October 10, 2012

Working with Mindfulness

An Interview with Mirabai Bush

MirabaiMirabai Bush is the co-founder of the Center for Contemplative Mind in Society, an organization devoted to bringing contemplative practice into mainstream institutional life. Though its current focus is on higher education, Bush herself is known for her work at such corporate behemoths as Google, Monsanto, and Hearst Publications, where she has taught mindfulness training. Her most current work in the corporate landscape has been at Google alongside Chade-Meng Tan, a Google engineer, and Daniel Goleman, author of the book Emotional Intelligence, in developing an emotional intelligence, mindfulness-based course called Search Inside Yourself.

A practitioner for over thirty years, Bush has studied with S.N. Goenka, Kalu Rinpoche, Chogyam Trungpa Rinpoche, and Tsoknyi Rinpoche, among others. She is the co-author, with Ram Dass, of Compassion in Action: Setting Out on the Path of Service. (You can read Tricycle’s 2001 interview with her, “Contemplating Corporate Culture,” here.)

Tricycle’s Alex Caring-Lobel and Emma Varvaloucas caught up with Bush by email last month to find out about her new CD, Working with Mindfulness (buy it here), an hour of guided exercises developed and narrated by Bush herself. The CD, which covers everything from “emailing with intention” to “workplace kindness,” can help practitioners transition their practice from the cushion to the workaday world. Below, Bush talks about what an enlightened workforce would look like and discusses how she successfully brings spiritual ethos into a secular context. 

If you could distill your new CD, Working with Mindfulness, into a few key points or sentences, what would they be? Working with Mindfulness offers basic Buddhist practices in a simple secular form. These practices help people cultivate focused awareness without judgment in their daily lives and work. The CD also includes practices of kindness and compassion that encourage better appreciation of ourselves, of others, and of our connections to each other. They are based on my experiences in organizations from Seva Foundation to Google, where they have helped people be more in touch with themselves, be more focused and creative, and be better communicators.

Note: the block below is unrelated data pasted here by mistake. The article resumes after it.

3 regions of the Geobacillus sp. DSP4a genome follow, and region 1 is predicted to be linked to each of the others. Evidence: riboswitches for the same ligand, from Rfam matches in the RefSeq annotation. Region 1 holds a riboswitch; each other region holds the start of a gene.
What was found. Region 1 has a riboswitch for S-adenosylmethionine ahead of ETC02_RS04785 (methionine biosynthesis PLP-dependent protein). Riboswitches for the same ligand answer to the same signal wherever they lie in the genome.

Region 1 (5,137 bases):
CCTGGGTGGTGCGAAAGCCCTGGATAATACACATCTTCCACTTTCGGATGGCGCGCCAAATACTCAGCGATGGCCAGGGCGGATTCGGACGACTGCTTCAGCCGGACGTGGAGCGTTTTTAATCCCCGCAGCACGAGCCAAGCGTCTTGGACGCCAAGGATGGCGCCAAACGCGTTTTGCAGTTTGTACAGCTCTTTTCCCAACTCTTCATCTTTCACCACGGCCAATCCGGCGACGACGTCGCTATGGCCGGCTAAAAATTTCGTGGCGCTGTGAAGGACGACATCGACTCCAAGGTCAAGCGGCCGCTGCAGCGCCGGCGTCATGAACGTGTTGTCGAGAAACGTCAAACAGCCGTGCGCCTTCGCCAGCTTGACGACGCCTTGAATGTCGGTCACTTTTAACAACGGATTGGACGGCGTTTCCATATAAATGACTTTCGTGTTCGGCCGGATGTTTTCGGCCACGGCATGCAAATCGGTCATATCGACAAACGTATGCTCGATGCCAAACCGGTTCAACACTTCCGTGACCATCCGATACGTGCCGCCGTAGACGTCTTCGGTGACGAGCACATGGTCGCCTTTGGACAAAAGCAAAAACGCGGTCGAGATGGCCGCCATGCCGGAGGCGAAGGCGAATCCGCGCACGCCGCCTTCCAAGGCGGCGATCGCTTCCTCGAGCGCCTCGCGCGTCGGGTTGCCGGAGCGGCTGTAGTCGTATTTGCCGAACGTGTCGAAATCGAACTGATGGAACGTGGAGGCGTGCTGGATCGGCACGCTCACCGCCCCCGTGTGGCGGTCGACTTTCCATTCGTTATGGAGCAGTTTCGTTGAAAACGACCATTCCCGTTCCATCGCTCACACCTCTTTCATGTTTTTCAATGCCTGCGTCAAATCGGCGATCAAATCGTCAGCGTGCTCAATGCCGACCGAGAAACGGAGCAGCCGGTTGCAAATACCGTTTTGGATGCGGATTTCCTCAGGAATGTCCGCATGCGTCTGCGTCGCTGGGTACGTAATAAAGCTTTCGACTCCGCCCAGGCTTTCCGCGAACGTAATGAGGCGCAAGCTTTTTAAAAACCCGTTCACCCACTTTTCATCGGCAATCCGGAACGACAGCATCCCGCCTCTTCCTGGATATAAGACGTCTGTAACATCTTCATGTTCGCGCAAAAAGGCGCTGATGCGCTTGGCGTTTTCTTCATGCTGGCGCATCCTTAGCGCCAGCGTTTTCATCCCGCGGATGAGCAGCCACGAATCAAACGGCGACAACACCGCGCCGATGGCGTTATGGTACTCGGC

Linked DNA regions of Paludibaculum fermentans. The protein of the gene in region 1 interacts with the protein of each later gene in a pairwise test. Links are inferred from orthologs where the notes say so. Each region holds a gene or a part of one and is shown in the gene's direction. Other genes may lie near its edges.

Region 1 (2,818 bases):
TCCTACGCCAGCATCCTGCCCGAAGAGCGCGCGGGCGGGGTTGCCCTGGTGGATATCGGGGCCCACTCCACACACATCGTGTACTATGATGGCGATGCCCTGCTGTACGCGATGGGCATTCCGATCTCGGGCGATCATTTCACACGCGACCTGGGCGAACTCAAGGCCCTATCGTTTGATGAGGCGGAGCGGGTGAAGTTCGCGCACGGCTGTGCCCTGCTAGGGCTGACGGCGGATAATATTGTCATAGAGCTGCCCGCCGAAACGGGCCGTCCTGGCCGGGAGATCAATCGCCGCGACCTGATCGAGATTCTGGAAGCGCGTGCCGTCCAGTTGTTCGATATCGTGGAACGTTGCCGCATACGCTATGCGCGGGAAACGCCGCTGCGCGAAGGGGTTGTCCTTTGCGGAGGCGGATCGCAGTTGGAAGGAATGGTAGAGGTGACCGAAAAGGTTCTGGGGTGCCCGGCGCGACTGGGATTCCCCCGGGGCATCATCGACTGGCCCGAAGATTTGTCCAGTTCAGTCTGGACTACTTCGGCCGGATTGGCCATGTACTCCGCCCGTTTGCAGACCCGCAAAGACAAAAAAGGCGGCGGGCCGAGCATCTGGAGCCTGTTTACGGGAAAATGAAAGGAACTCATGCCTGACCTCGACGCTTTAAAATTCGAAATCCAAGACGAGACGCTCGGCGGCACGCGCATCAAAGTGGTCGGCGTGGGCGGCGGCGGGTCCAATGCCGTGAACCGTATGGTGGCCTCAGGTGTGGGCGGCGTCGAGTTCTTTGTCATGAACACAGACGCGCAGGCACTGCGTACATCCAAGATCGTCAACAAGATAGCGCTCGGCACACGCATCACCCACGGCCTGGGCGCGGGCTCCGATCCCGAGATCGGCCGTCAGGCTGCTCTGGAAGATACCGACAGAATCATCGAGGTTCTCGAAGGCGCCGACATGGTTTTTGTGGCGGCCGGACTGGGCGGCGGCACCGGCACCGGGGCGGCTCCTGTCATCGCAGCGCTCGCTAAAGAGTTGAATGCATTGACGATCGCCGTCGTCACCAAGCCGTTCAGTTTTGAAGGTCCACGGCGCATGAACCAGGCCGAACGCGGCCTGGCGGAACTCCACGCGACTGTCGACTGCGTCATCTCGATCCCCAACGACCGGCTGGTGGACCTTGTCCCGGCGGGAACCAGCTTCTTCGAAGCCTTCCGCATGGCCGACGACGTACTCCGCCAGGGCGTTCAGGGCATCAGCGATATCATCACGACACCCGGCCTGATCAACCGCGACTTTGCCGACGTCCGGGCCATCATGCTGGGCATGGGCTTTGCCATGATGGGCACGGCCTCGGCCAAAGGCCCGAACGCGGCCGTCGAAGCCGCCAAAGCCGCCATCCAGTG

What's the potential of bringing mindfulness practice into the workplace, both on a personal and a corporate level? Could an enlightened workforce—or perhaps, a more mindful workforce—change the underlying nature of the corporation, or the way it acts in the world? As my friend and fellow Seva board member Wavy Gravy says to himself in the morning while looking in the mirror, “It’s all done with people.”  The corporation is a legal structure, based on return for investors, and that basic nature is unlikely to change until we develop a new economic system. But it is people who make the decisions, create the products, determine the profit margin. People decide whether to, as a Monsanto scientist once said to me, “create products that kill or those that support life.”  People at Google decide whether to change their China policy when Tibet activists are harassed; people at the Federal Trade Commission decide whether to search their networks to find more lawyers of color to hire rather than just waiting for resumes. And if alternative economic systems will serve us all more equitably and sustain the planet longer, it will be people who develop them, and often people who have worked in and been unhappy with corporations.

An enlightened workforce doesn’t happen all at once. But as more awakened employees become committed to principles of right livelihood through mindfulness and compassion practice, they will change the company in important ways. They will:

•    Apply standards of conduct that are aligned with their personal values
•    Recognize that business is not an isolated entity—it is interconnected with all other life and its actions affect all other life
•    Encourage generosity
•    Use right speech
•    Listen carefully to others, both within and outside the company
•    Tolerate ambiguity, not knowing, paradox
•    Encourage responsibility to those who work for and depend on the company—fare wage, health care, maternity/paternity leave, etc.
•    Exercise humility
•    Be compassionate and loving
•    Create products that support life